Hidatsa Ma-giguts-gi Adish (Hidatsa Learning Lodge) Language and Performance Renewal Center for Three Affiliated Tribes
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Abstract/Executive Summary: Interest is increasing among the “Seventh Generation” of Three Affiliated Tribes on the Fort Berthold Reservation in North Dakota, seeking out elders who are still fluent speakers of the Hidatsa language. Language embodies important aspects of cultural expression and cultural identity, and a shared goal is to pass along this endangered language to future generations. This thesis acknowledges the urgency of learning Hidatsa culture and tradition as a necessary step to assuring cultural renewal and cultural identity for future teachers of an endangered language. This thesis design exploration deals with the current need for a place to give a voice to fluent Hidatsa speakers. Successful expression of cultural renewal and healing, by reviving and renewing the endangered Hidatsa language, will provide a suitable place for elders who are fluent in the language and knowledgeable about traditions and culture of the Hidatsa people. In theoretical terms, the thesis will explore correspondences between language and architecture. An architectural setting affords the appropriate “vehicle” that will facilitate language renewal through performance and celebration. The architectural thesis represents a process of discovery and a framework for the designer’s knowledge of cultural traditions and spiritual meanings. Theoretical Premise: Much like language itself, architecture can communicate, through time and tradition, a sense of healing and renewal of an endangered language (Hidatsa). Language renewal is integral with renewal of cultural life among the Hidatsa people, as a necessary mechanism for transmitting spiritual knowledge to future generations. Architectural “place-making” can help the process of language renewal by creating a vehicle for people to communicate and help revive this culture’s identity. Cultural renewal and healing can be expressed through the active process of teaching endangered Hidatsa language and traditions. As Hidatsa language and culture are valued in all the richness of their details, they can be celebrated by being passed along from one generation to the next. Architecture will contribute to the preservation of cultural life and language by giving the people of the Hidatsa tribe a performance setting and celebration place that stimulates communication, teaching, and language renewal in all its dimensions. Project Emphasis: As tangible modes of cultural expression, language and architecture have many fascinating, similar aspects that invite comparisons. An architectural setting will provide a place for people of the Hidatsa tribe to express attitudes and emotions that embody the spirit of their language.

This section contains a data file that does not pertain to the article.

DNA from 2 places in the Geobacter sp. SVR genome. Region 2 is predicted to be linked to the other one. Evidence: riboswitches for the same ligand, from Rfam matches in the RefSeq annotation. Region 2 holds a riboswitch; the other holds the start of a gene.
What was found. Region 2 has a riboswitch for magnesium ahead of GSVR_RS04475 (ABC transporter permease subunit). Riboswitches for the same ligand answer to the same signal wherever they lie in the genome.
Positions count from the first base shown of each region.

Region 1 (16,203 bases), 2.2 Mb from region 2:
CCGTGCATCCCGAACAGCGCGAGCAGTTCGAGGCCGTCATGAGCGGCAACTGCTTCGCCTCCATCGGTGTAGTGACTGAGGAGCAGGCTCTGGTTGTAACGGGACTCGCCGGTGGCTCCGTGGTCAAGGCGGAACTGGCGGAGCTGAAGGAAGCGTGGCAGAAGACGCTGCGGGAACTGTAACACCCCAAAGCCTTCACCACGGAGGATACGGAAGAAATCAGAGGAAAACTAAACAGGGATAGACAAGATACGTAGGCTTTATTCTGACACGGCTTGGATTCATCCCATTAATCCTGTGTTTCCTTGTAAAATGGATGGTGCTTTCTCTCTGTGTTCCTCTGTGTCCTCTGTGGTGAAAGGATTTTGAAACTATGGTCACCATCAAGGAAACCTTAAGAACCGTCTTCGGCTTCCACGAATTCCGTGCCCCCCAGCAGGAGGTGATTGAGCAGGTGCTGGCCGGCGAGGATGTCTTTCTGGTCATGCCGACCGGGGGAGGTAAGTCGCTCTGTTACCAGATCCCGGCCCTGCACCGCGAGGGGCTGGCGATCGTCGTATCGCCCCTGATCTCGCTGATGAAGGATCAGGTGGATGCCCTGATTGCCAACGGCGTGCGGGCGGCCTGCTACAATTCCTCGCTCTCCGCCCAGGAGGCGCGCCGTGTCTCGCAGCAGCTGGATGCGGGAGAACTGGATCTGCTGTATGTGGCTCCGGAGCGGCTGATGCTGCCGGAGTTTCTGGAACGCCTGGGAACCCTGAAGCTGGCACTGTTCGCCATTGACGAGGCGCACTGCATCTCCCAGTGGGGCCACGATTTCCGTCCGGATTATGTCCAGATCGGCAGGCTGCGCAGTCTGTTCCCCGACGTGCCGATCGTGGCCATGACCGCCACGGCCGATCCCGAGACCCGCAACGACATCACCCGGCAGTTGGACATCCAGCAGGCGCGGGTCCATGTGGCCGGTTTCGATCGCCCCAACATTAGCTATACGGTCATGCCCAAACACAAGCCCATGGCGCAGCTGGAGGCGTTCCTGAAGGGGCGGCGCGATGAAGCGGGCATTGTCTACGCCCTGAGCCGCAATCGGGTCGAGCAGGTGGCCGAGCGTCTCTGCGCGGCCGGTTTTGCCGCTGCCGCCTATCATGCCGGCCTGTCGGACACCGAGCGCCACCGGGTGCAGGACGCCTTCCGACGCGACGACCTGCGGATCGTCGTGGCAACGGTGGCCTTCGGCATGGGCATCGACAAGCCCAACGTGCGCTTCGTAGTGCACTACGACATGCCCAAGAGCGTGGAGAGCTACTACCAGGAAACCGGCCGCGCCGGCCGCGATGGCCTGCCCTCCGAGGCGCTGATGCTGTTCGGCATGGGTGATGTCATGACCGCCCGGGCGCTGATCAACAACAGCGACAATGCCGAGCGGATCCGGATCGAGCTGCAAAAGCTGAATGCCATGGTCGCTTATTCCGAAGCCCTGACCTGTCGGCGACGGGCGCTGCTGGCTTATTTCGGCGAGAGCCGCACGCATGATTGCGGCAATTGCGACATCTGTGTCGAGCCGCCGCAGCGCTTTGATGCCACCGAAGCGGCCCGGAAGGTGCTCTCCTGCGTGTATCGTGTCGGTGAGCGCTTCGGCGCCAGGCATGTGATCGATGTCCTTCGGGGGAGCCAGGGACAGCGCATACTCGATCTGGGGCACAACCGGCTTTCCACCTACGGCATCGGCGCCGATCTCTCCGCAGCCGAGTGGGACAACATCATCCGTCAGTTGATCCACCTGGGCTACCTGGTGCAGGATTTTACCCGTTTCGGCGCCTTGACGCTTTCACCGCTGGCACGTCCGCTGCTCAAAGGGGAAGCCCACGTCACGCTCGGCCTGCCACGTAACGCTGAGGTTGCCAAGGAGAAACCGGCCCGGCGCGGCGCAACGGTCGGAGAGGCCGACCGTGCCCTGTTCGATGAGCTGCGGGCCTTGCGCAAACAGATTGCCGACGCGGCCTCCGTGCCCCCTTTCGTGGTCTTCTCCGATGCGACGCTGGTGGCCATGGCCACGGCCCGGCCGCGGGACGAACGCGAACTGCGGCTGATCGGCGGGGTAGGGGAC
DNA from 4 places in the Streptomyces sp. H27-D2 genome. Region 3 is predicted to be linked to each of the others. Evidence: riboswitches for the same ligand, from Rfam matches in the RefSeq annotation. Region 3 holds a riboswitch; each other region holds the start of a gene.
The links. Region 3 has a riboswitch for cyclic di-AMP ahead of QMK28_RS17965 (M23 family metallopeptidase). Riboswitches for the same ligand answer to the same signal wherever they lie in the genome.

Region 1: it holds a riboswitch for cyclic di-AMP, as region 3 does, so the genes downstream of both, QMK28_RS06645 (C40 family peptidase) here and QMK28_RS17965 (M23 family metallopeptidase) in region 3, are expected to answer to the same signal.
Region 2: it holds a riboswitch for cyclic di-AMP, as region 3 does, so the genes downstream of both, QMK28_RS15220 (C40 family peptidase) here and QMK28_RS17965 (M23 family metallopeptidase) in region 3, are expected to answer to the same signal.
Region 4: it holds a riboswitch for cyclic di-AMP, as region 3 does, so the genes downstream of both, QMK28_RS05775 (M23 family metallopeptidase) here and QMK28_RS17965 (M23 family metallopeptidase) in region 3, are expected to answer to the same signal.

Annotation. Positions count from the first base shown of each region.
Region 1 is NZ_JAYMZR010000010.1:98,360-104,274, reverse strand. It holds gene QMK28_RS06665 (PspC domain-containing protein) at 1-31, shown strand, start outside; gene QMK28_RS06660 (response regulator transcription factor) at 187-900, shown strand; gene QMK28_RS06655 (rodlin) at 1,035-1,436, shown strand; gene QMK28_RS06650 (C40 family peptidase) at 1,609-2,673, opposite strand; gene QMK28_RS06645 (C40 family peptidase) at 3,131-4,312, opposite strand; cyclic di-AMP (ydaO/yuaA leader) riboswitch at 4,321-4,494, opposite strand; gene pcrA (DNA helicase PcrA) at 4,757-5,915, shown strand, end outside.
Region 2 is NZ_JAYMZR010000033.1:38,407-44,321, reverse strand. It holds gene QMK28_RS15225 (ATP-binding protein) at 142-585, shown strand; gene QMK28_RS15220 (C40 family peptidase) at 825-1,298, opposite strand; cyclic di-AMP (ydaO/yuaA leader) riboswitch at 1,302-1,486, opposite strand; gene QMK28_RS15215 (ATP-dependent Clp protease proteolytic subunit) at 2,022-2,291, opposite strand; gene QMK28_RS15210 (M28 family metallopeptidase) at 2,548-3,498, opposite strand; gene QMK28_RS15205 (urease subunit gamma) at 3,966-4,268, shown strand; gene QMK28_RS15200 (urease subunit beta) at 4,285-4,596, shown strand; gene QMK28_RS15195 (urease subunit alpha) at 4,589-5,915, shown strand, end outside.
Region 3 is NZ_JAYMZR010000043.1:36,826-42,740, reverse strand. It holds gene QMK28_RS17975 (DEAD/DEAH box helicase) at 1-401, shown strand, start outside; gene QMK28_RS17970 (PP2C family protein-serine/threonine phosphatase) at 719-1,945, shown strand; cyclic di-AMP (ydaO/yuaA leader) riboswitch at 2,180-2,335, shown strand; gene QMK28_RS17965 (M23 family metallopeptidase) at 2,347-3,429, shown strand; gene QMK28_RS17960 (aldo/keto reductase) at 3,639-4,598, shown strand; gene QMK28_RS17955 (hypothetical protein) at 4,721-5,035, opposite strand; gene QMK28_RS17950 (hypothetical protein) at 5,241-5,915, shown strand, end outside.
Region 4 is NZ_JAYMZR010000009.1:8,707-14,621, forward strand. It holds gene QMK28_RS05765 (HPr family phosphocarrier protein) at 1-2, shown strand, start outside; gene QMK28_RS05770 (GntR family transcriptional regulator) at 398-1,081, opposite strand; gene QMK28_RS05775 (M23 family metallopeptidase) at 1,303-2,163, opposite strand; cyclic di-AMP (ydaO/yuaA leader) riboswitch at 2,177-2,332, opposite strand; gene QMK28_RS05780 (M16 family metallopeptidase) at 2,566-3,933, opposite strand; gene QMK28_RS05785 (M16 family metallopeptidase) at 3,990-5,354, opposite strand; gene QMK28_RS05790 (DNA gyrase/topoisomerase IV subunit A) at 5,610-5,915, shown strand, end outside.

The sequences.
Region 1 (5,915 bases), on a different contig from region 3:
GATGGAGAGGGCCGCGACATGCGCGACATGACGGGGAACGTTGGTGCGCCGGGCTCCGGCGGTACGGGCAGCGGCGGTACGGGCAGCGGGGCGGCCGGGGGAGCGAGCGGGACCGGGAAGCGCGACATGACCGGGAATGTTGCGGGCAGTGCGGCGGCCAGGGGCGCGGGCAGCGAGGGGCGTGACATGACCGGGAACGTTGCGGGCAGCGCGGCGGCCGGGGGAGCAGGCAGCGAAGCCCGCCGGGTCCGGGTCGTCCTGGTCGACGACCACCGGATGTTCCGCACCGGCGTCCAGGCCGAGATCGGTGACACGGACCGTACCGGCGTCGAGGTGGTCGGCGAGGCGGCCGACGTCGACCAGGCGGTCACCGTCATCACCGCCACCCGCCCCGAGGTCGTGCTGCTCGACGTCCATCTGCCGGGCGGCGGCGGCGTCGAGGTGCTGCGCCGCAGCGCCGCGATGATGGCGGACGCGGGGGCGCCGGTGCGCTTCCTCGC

Design Thesis (M.Arch.)--North Dakota State University, 2010.